Vision · Opportunities · Innovation · Choices · Expertise.
Oregon Commission for the Blind, June 2021
Photo of OCB Director Dacia Johnson

As Governor Brown leads Oregon’s efforts to prepare for the future and recovery from the pandemic, the Commission for the Blind is focused on the future of the employment and independent living of Oregonians who experience vision loss.

This edition of the Voice features Oregonians pursuing their passions despite the restrictions presented by COVID-19. It also highlights the Agency’s efforts to strengthen our partnerships and collaborations to increase awareness, access, and services to individuals who are blind.

If you are in the Salem area and have the opportunity to visit Silver Falls State Park, the Commission for the Blind has entered a partnership with the State Parks (OPRD) that created a business opportunity for an entrepreneur who is blind in the agency’s Business Enterprise Program. When you are at the park, take in the scenery and grab something to go from the South Falls Café.

Finally, this edition of the Voice offers a little teaser about the Agency's Summer Work Experience Program (SWEP) for transition-aged youth who cannot be held back by the pandemic. Our 2021 SWEP Program is “virtually” unstoppable, and you can read more about it in September.

Here’s to preparing for the future!
Photo of Jonathan Scrimenti
Photo at right, Jonathan Scrimenti stands smiling in the sun

Please join Oregon Commission for the Blind (OCB) in welcoming our new Orientation and Career Center for the Blind Director, Jonathan Scrimenti. Jonathan will supervise all curriculum and instructors at the "Center," working hand-in-hand with our Vocational Rehabilitation program to ensure that OCB’s clients gain the skills, knowledge, and confidence to reach their employment and life goals.

We feel very lucky to have Jonathan! He comes to us from Willamette University’s Atkinson Graduate School of Management, where he worked on the Career Management team since 2017. As Assistant Director, he focused on student advising, student organizations, graduate employment tracking and employer relations. Prior to Willamette University, Jonathan served as the Director of Student Services at a career-focused college in Portland.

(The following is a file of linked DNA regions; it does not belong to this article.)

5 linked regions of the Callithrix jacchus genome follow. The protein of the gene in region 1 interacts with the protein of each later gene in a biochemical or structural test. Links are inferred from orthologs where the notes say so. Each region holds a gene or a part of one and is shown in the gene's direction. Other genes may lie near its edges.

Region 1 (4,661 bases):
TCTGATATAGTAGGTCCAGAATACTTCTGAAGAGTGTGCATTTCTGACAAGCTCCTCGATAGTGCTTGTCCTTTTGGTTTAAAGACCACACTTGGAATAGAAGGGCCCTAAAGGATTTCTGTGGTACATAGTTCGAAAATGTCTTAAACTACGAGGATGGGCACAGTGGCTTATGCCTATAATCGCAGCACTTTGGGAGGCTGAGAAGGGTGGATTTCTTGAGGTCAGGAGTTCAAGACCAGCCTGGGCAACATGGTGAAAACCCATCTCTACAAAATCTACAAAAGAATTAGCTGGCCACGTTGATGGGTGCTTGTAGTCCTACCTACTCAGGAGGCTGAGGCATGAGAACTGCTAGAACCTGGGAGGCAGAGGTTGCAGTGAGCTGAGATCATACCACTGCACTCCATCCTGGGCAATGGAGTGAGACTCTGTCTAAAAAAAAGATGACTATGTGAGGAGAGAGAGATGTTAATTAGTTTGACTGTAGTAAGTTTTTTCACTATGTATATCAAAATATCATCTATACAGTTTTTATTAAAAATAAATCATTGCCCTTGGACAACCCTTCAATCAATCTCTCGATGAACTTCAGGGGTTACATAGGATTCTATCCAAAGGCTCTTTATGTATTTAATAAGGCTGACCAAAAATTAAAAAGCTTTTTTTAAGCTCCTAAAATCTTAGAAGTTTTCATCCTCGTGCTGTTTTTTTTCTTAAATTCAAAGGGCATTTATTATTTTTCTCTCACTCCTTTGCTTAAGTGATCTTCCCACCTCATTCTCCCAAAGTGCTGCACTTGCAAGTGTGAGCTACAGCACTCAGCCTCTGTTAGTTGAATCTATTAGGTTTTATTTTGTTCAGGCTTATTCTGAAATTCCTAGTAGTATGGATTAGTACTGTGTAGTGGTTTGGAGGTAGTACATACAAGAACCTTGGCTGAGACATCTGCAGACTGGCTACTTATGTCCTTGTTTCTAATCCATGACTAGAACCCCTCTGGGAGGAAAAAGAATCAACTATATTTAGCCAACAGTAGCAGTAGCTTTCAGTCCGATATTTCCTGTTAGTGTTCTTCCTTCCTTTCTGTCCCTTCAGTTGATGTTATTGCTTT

Jonathan has a Doctorate in Organizational Leadership and a Masters in Student Development Administration. While at Seattle University, he worked in Housing and Residence Life to gain the foundational skills of advising students and leading teams. Originally from Ohio, Jonathan enjoys Oregon’s beautiful outdoors, wine, and music.
Image of smiling homecare worker in scrubs sitting next to senior woman on bed holding her hand. Pill bottle and window with neighborhood view in background.
Photo at left, homecare worker in scrubs sitting next to senior woman with vision loss. Pill bottle and window with neighborhood view in background.

Recently, we began a partnership with the Oregon Home Care Commission, a fellow state agency, to train their employees to better serve people with vision impairments.

Many older individuals who are blind employ homecare workers, but few of those workers have received special training to work with visually impaired clients.
image: title slide from a presentation OCB has created for homecare workers
Photo at right, title slide from a presentation OCB created for homecare workers

When workers have basic knowledge about causes of blindness, etiquette, safe escorting techniques, and resources, they can provide a full range of assistance to their clients. Therefore, we are building a curriculum that aims to help homecare workers provide the best possible assistance, foster client independence, and pass on referral information.

With the recent virtual classroom trend, we can offer live presentations to homecare workers in all corners of Oregon. Oregonians with vision loss will get better care and learn about the services that the Commission for the Blind offers at no charge.
Photo of Kobe filling creampuffs in Safeway bakery
Photo at right, OCB client Kobe Hoover fills creampuffs in Safeway bakery

Twenty-two year old Kobe Hoover dreamed about becoming a baker but was holding down a survival job as a clerk. He needed a little more help to achieve his dream in spite of the several years training already under his belt.

Kobe took the full gamut of instruction at OCB and participated in several Summer Work Experience Programs (SWEP) as a teenager. He has long loved to cook and took culinary arts in high school. SWEP helped him build hard skills and soft skills as well as career exploration. When he later opened a vocational rehabilitation case at OCB, he began working closely with independent living instructor Char Cook and cultivated his passion for cooking.